Though time hardly altered her outward appearance, the degeneration of age and health affected her well-being. First, she experienced the ache of seeing my grandpa’s health decline, and grappled with the struggles of caring for someone whose memory was slipping away. I’ll never forget watching her when my grandpa was laid to rest at the veteran cemetery. An officer in full regalia handed her a U.S. flag pleated in the traditional Armed Forces triangle fold, and as tears welled in her eyes, she accepted it with a firm, unwavering grip.
Before she lost her husband, my grandma faced the shock of a stage three breast cancer diagnosis. Throughout the long process of testing and surgeries and treatments, she remained steadfast, following the steps prescribed to her, submitting her health and future to the Lord. It wasn’t that she didn’t feel pain. I saw how the chemo drained her energy; how the cancer ravaged her body to the point she couldn’t get out of bed without assistance. Besides asking for help with basic needs, she mainly requested that her visitors sing hymns and read Scripture. Her physical body wasted away, but her love for Jesus and family thrived to the end.
On her deathbed, she asked how I was doing. That was her nature. Attentive to others, gracious, deferential. Even when she knew her time on Earth was closing, she continued putting others above herself. She modeled the Son’s humility right up until her Father called her home.
Culture tends to portray images of strong women fitting a specific mold—successful businesswoman, outstanding athlete, influential leader. These can be appropriate examples, but if we measure strength solely by public achievements, we miss honoring the excellence of integrity. If we only elevate external displays of might, we overlook the value of a meek and quiet spirit dedicated to humble service and faithful perseverance. We neglect the glory of a gentle life that draws strength from an infinite source of power.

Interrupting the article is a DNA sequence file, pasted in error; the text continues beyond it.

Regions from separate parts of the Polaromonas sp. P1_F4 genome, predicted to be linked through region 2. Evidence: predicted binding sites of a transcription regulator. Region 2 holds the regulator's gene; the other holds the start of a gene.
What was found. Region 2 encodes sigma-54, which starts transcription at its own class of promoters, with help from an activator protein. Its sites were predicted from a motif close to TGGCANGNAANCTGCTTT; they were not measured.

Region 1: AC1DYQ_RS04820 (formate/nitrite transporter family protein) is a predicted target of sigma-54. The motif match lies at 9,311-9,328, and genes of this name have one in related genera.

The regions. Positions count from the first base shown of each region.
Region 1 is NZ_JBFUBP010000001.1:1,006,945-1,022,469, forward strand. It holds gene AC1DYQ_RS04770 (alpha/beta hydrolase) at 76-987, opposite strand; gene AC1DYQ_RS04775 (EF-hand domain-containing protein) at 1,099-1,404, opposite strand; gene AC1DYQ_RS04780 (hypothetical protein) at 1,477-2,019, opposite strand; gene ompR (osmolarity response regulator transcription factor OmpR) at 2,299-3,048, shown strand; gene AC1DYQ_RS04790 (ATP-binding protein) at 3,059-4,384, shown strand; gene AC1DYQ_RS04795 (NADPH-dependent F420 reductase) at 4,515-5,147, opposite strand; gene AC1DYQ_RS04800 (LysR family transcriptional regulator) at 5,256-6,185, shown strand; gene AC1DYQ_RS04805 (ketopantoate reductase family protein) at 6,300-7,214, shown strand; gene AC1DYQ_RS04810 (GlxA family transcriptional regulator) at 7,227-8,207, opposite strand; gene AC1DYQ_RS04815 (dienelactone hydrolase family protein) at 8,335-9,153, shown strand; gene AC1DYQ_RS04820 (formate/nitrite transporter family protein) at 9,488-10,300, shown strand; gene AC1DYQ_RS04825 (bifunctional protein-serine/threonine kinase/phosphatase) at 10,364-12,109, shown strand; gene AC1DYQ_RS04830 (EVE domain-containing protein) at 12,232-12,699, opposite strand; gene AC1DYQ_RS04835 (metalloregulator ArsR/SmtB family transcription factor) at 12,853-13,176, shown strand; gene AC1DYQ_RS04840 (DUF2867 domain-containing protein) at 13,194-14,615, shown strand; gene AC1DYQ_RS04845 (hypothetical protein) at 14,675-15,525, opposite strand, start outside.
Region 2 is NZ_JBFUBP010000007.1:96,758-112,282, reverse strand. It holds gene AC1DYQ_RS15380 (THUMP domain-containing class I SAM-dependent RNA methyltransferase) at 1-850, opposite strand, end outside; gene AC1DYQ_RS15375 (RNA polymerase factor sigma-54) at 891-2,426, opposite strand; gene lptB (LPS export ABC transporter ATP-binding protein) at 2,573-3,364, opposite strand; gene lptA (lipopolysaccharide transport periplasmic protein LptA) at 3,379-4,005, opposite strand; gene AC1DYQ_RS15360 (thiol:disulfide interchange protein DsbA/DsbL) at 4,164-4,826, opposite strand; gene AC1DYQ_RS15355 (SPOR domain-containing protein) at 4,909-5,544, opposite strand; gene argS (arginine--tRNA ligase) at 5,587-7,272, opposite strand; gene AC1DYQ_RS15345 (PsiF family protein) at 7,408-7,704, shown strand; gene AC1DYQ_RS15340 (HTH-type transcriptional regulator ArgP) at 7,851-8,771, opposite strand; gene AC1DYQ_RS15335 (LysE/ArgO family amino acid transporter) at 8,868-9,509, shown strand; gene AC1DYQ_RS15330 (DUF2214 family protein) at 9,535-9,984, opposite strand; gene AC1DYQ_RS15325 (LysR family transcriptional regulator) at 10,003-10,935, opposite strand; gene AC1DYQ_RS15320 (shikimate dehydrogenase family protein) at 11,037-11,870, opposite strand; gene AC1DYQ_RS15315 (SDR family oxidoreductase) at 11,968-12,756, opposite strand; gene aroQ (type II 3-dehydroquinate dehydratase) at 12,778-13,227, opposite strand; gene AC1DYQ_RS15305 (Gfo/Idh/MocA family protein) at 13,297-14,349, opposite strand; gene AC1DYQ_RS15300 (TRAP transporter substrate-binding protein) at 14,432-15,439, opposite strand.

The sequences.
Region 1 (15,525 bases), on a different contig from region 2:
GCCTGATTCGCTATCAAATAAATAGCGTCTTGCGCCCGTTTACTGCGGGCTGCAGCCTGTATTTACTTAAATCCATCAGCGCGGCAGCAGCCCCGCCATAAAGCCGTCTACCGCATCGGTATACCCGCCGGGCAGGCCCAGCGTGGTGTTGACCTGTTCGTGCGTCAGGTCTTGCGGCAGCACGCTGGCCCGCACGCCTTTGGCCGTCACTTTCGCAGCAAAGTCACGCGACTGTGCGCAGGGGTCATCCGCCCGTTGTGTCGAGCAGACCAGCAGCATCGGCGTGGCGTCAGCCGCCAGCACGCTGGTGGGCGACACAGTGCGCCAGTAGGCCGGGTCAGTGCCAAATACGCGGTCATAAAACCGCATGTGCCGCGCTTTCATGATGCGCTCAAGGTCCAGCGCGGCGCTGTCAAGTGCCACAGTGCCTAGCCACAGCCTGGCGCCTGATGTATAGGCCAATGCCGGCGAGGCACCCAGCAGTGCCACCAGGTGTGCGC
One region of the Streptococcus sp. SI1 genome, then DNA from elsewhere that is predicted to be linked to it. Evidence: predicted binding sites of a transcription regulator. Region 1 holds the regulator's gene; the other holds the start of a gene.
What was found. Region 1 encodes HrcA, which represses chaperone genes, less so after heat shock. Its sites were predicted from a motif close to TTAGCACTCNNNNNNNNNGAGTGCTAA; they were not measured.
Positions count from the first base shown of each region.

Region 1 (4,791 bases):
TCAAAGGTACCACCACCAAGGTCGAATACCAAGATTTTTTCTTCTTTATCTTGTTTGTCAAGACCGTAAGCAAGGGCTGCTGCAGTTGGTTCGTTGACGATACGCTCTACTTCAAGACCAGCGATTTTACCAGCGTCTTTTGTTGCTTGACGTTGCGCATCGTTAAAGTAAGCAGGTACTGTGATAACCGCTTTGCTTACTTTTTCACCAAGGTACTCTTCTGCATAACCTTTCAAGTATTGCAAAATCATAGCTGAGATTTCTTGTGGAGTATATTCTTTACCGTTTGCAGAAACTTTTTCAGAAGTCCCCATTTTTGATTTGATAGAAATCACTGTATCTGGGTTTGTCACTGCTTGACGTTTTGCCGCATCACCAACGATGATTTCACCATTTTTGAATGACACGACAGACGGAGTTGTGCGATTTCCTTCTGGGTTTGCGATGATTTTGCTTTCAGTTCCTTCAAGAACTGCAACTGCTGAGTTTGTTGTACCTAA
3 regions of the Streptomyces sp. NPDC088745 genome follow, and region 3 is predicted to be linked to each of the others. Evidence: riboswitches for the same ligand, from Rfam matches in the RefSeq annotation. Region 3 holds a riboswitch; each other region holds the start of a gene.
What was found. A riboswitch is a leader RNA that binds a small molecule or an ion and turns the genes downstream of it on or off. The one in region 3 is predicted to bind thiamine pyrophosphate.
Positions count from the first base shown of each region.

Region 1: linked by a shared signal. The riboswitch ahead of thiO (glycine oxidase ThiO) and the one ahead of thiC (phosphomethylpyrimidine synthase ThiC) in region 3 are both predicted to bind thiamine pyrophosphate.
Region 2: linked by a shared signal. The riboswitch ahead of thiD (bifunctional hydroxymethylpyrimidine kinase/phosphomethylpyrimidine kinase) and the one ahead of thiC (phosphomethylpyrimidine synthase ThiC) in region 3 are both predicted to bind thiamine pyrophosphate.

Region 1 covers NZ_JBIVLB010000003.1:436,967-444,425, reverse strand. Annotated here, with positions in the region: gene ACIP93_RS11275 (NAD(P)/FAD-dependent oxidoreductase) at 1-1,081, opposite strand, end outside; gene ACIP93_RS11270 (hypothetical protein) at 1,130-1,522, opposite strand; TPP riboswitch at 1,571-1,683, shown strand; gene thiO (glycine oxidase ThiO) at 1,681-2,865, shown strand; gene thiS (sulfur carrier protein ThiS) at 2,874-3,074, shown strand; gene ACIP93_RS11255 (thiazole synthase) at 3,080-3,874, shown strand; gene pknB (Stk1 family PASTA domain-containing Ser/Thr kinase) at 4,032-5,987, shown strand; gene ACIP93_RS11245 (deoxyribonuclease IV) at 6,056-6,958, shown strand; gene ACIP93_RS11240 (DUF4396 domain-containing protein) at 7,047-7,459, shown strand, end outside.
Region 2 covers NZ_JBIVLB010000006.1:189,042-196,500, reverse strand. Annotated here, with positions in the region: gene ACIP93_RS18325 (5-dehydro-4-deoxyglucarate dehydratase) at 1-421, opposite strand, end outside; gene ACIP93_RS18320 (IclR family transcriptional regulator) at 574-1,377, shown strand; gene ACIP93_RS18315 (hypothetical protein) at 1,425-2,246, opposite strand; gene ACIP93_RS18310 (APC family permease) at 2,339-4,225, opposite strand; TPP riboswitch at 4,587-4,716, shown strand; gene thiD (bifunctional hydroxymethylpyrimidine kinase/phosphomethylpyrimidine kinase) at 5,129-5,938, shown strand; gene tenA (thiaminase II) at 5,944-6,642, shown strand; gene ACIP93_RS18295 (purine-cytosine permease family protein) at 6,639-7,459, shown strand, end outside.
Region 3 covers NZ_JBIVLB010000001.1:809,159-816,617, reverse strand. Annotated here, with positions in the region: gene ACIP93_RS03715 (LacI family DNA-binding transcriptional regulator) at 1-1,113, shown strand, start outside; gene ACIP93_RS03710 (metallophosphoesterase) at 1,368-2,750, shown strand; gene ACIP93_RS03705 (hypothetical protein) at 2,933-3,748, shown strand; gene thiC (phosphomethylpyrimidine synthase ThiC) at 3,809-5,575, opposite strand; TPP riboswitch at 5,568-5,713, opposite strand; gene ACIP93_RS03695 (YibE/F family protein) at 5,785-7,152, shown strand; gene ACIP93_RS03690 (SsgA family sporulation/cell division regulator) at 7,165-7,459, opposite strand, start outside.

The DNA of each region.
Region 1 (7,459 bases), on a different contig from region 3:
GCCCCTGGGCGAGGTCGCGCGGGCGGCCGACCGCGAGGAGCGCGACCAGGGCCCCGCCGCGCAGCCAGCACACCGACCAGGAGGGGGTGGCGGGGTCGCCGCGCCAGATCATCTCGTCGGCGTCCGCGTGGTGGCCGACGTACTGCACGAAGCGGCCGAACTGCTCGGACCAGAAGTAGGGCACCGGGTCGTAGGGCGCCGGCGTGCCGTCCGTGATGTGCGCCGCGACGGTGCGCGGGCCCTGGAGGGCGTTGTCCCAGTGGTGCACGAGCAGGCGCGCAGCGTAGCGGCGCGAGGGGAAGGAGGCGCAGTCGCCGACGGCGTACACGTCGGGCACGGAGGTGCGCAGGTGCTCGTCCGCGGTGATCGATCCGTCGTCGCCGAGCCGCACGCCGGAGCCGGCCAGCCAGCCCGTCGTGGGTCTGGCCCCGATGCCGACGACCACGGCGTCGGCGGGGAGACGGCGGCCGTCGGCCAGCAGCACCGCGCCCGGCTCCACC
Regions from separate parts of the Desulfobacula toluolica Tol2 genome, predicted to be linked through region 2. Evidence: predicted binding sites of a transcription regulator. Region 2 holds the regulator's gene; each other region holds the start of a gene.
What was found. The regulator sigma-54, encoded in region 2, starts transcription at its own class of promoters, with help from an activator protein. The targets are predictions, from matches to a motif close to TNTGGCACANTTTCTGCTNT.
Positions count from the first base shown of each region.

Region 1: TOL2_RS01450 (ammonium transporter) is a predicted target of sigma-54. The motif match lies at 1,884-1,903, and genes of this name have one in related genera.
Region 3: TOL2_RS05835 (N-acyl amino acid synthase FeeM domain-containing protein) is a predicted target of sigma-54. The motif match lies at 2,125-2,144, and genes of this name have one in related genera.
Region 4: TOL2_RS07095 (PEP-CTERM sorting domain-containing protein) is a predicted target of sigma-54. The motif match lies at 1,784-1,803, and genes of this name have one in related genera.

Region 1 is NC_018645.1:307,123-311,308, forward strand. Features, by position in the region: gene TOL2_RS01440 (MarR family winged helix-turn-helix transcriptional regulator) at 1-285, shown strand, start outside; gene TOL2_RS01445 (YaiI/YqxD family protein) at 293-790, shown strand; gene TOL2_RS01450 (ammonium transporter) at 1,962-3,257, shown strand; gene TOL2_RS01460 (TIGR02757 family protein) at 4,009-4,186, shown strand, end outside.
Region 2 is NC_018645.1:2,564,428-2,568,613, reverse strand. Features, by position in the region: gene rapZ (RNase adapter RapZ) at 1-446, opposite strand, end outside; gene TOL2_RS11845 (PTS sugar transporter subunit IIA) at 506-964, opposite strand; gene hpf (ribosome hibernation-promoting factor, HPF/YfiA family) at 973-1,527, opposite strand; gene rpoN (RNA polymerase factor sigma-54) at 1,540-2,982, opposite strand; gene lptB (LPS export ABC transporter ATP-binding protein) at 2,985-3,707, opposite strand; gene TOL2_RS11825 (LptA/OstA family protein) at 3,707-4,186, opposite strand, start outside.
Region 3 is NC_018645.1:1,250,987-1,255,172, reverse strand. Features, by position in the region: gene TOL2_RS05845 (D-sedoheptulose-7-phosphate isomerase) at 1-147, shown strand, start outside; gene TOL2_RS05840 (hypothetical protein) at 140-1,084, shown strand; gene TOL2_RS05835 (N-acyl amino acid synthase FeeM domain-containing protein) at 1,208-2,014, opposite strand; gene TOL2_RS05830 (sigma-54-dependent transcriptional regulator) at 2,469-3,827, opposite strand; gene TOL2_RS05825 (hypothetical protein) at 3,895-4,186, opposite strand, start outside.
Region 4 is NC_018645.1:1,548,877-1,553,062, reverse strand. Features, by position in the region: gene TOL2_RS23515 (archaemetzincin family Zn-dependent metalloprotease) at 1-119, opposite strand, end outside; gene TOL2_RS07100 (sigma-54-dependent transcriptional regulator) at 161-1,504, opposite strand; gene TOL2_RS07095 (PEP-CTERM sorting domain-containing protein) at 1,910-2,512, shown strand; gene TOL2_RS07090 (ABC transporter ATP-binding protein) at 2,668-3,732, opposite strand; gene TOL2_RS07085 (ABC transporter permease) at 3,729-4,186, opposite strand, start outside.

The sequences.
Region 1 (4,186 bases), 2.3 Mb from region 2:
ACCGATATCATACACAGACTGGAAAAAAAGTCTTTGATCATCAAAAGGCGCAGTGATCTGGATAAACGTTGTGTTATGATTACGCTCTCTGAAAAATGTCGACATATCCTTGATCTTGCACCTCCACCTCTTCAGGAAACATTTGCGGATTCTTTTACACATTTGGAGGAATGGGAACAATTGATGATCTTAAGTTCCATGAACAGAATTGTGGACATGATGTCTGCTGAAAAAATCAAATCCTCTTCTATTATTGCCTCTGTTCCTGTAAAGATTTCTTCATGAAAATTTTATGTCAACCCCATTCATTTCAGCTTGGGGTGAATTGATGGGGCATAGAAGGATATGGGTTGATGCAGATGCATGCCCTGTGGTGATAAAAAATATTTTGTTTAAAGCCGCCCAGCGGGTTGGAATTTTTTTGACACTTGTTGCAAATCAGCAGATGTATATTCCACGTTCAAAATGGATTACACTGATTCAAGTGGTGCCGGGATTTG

My grandmother subverted the self-asserting agenda of “Nevertheless, She Persisted” in favor of a higher calling: “Nevertheless, She Persisted in Christ.” She fixed her eyes on the author of her faith and boldly followed his lead down the path of submission. As I run my own race and encounter trials that tempt me to quit fighting sin and pursuing holiness, I look to my grandma’s example for courage to press on and ultimately look to Christ, to endure as he did on the cross: “He himself bore our sins in his body on the tree, that we might die to sin and live to righteousness. By his wounds you have been healed” (1 Pet 2:24).
I also think of that hypnotic clock, how pressure builds through the twisting wire in its pendulum, providing enough energy to keep it running for a whole year. When your life is bound with your Savior, tethered to him in the tension of suffering and joy, you can run your whole life and not grow weary. You can walk by faith as strong as my grandma.
This article was originally published at Morning by Morning.